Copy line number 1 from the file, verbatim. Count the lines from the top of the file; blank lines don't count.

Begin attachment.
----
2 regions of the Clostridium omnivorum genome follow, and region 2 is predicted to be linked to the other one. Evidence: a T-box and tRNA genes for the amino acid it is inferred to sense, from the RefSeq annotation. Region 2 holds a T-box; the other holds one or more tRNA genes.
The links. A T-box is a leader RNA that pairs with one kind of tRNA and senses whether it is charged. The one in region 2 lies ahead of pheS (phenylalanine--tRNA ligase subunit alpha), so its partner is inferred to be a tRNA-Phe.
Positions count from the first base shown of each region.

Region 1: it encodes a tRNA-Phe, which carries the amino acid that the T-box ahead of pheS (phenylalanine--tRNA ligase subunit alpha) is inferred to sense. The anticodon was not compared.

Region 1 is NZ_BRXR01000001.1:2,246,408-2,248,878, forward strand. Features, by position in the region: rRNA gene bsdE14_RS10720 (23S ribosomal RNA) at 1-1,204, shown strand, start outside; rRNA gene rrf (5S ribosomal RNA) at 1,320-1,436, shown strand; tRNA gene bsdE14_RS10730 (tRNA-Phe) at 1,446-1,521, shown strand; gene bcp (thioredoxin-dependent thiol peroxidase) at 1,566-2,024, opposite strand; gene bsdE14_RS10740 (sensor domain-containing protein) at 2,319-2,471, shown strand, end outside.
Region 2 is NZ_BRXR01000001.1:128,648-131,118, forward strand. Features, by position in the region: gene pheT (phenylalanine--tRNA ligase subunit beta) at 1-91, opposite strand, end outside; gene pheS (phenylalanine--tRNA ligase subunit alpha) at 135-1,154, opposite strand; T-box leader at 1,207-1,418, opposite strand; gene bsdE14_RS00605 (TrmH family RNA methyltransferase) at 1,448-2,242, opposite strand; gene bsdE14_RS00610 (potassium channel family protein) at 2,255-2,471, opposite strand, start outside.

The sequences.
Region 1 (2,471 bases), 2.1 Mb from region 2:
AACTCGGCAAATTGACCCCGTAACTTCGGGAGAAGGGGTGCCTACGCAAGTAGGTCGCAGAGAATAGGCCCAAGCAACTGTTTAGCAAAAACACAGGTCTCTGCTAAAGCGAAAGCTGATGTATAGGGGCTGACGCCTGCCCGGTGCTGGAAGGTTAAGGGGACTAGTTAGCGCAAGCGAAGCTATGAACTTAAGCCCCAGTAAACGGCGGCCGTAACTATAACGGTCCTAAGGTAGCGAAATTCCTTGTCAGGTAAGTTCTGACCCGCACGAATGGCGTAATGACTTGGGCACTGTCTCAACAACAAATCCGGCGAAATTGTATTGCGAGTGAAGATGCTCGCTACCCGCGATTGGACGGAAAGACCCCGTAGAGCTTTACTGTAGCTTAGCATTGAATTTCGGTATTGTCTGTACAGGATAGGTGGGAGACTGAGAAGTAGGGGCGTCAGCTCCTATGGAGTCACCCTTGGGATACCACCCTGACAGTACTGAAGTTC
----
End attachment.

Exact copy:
2 regions of the Clostridium omnivorum genome follow, and region 2 is predicted to be linked to the other one. Evidence: a T-box and tRNA genes for the amino acid it is inferred to sense, from the RefSeq annotation. Region 2 holds a T-box; the other holds one or more tRNA genes.